- Has difficulty listening and paying attention. (Yep, that would be Sam and most of the males in my household.)
- Misunderstands spoken information, directions or questions. (Welcome to my world!)
- Frequently asks "huh?" or "what"? (Add that to the 1000 times he says Mom in a day.)
- Needs to have directions or information repeated. (Which can lead to taking an average task and adding 20 minutes.)
- Has poor auditory sequential memory (We are still at a 4)
- Is easily distracted by background noise (To Sam conversation is background noise not a chance to communicate) (To Sam the noises in the environment trump a human voice every time.)
- Finds some sounds uncomfortable or painful. (We did not see this until we added the FM system) (My voice appears to be painful.)
- Has trouble hearing similarities and differences in sounds. (Sam can tell you the sound of a letter if he see's it but can not always identify the letter if he hears the sound.)
- Has poor phonics skills for reading. (Don't even get me started...HELLO...there is a reason why we work on site word reading extensively or the boy would never be able to read)
Wednesday, June 8, 2011
So Much To Blog...and So Little Time...Let's Talk About Hearing
Ahhhh, back for more therapy...that is what I consider my blog. I like to think that when I write I'm helping someone somewhere and I know that I'm working through a multitude of thoughts, worries and concerns that when put on paper don't seem as overwhelming to me.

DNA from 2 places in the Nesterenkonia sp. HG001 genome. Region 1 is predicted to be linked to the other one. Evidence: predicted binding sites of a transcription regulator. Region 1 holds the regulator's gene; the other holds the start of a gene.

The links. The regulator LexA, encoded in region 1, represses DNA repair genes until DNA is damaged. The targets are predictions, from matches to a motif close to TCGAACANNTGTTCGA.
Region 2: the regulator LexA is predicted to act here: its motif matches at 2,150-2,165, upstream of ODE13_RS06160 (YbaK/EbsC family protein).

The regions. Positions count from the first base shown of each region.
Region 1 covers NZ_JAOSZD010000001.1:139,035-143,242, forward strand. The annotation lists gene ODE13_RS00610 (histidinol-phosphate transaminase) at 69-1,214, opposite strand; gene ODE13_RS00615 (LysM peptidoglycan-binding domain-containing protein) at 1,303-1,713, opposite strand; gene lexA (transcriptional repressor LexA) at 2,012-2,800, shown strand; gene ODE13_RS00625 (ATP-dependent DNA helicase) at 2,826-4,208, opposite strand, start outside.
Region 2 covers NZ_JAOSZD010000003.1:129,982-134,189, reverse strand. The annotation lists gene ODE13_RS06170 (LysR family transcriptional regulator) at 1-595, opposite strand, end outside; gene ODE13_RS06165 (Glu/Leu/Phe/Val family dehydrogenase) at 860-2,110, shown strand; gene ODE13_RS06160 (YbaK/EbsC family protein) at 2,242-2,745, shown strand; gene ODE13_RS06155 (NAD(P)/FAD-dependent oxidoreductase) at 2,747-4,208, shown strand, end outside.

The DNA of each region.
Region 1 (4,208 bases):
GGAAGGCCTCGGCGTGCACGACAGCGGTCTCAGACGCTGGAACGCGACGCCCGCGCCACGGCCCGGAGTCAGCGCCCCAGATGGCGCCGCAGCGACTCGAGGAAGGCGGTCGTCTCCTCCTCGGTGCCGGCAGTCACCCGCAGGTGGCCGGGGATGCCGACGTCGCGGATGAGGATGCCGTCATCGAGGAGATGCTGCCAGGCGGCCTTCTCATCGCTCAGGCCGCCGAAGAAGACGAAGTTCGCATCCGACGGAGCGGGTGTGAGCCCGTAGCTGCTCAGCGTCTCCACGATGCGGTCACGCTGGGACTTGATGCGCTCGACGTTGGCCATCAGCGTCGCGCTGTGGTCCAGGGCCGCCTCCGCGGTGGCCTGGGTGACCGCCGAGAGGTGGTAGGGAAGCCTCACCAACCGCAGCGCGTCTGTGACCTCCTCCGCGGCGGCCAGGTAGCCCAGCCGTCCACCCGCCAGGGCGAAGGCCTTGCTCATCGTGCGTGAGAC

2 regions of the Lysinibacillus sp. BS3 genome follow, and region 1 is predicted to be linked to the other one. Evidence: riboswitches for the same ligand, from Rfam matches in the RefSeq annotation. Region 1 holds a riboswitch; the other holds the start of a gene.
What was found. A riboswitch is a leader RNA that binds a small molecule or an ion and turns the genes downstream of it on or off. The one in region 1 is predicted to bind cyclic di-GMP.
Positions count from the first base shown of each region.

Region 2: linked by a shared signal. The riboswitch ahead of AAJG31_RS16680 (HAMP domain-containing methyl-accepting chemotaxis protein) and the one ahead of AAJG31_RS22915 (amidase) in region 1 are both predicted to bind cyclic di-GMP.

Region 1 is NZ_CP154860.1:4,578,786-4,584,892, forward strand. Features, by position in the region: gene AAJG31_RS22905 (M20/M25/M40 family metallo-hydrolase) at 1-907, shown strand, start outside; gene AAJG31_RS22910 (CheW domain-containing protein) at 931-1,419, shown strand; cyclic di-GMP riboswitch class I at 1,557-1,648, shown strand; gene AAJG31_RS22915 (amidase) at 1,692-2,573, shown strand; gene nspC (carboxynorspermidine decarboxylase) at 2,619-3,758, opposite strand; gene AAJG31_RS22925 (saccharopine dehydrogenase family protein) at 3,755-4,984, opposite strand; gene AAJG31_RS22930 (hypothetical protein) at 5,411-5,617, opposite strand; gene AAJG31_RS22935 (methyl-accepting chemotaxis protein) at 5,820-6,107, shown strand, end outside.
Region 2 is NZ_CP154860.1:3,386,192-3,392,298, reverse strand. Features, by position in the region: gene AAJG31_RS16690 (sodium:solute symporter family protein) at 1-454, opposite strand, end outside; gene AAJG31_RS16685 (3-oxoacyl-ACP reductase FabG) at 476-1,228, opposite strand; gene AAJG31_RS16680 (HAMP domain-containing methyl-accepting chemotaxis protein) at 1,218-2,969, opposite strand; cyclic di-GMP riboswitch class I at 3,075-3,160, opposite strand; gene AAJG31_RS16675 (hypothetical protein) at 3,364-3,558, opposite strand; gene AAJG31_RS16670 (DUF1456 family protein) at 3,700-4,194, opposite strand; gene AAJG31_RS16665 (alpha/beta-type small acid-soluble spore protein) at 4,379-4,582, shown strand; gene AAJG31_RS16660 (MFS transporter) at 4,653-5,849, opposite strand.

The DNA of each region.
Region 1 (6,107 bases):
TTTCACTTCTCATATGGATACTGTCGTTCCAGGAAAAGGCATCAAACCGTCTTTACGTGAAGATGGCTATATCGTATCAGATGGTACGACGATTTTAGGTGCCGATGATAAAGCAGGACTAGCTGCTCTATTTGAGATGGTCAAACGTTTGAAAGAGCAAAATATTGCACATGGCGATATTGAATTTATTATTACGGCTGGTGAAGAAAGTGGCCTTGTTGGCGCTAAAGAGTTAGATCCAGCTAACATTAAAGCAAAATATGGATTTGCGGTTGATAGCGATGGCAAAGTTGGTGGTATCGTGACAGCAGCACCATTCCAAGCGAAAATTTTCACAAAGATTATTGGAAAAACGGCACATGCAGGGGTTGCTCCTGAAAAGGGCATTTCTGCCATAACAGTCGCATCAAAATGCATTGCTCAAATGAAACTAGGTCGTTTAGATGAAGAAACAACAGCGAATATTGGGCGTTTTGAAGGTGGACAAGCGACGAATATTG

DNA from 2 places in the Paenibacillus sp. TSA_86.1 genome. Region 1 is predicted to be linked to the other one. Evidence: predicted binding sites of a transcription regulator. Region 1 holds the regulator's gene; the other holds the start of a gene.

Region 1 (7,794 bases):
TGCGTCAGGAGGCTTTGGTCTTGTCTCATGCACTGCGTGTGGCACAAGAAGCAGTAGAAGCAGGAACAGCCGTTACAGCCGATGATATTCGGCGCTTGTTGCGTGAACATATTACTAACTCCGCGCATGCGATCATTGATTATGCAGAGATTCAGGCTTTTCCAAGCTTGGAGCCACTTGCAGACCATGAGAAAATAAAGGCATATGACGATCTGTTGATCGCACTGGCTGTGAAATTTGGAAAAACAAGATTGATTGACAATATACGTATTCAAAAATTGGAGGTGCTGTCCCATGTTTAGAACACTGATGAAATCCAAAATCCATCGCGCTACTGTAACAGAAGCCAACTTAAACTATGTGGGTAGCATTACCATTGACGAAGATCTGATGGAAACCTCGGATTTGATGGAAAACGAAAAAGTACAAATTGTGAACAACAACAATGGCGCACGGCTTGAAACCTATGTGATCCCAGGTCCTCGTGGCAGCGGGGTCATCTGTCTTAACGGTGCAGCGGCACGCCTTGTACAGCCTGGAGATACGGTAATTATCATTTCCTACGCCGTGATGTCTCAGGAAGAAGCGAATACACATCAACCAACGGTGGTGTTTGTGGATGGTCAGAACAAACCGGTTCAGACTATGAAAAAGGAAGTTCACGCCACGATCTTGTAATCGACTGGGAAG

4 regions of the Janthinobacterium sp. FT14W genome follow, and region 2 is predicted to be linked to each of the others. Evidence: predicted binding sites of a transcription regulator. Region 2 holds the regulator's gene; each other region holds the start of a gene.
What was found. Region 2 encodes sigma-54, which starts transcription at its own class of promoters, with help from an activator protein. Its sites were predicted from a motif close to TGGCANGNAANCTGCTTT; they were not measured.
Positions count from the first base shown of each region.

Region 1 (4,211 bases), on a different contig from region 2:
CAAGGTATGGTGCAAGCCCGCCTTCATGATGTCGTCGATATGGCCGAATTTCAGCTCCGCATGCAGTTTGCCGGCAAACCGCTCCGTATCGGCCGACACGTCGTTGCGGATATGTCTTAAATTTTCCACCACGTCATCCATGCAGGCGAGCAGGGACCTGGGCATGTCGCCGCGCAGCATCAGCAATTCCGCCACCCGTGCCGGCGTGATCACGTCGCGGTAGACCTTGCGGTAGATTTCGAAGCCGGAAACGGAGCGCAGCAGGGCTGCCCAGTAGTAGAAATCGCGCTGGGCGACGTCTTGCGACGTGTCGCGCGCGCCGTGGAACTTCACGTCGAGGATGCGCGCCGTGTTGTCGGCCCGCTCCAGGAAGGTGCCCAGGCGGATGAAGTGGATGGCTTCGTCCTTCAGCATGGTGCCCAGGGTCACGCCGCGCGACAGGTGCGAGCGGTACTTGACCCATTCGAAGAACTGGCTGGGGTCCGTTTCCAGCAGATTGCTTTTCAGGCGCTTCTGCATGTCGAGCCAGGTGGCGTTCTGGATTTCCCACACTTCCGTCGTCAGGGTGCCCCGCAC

As most of you know Sam has been in a whirlwind of medical appointments. One of those appointments was audiology. Sam has a mild bi-lateral conductive hearing loss which has contributed to his delayed speech and auditory processing issues. To read about Sam's journey to hearing, read here. Sam has a BAHA hearing aid which he wears on a baseball hat. Sam's hearing was re-checked and he still demonstrated a mild bi-lateral conductive hearing loss.
The BAHA has really helped to improve Sam's speech but it didn't have as much of an impact on listening, processing and communicating. Here's my theory, Sam didn't hear well so the process of listening was frustrating. He picked up as much as he could visually and became an excellent visual learner therefore turning off his auditory channel which didn't seem to function well anyway. With the BAHA he has selective listening but he is so used to not using his auditory channel that you really have to get his attention for him to activate listening and then to process what he is hearing. Sam likes to talk at you instead of with you. To get him to talk with you, you have to get his attention which means asking him to stop and listen. Unfortunately listening appears to be a lot of work and Sam will only do this for short spans of time. So we are working on helping him to expand this window of listening.
One area we work with is The Listening Program (TLP). TLP as stated in their information is a method that can facilitate profound change in beginning to experienced listeners, in those recovering from brain injury or dealing with sensory processing challenges to those who are seeking academic or career achievement.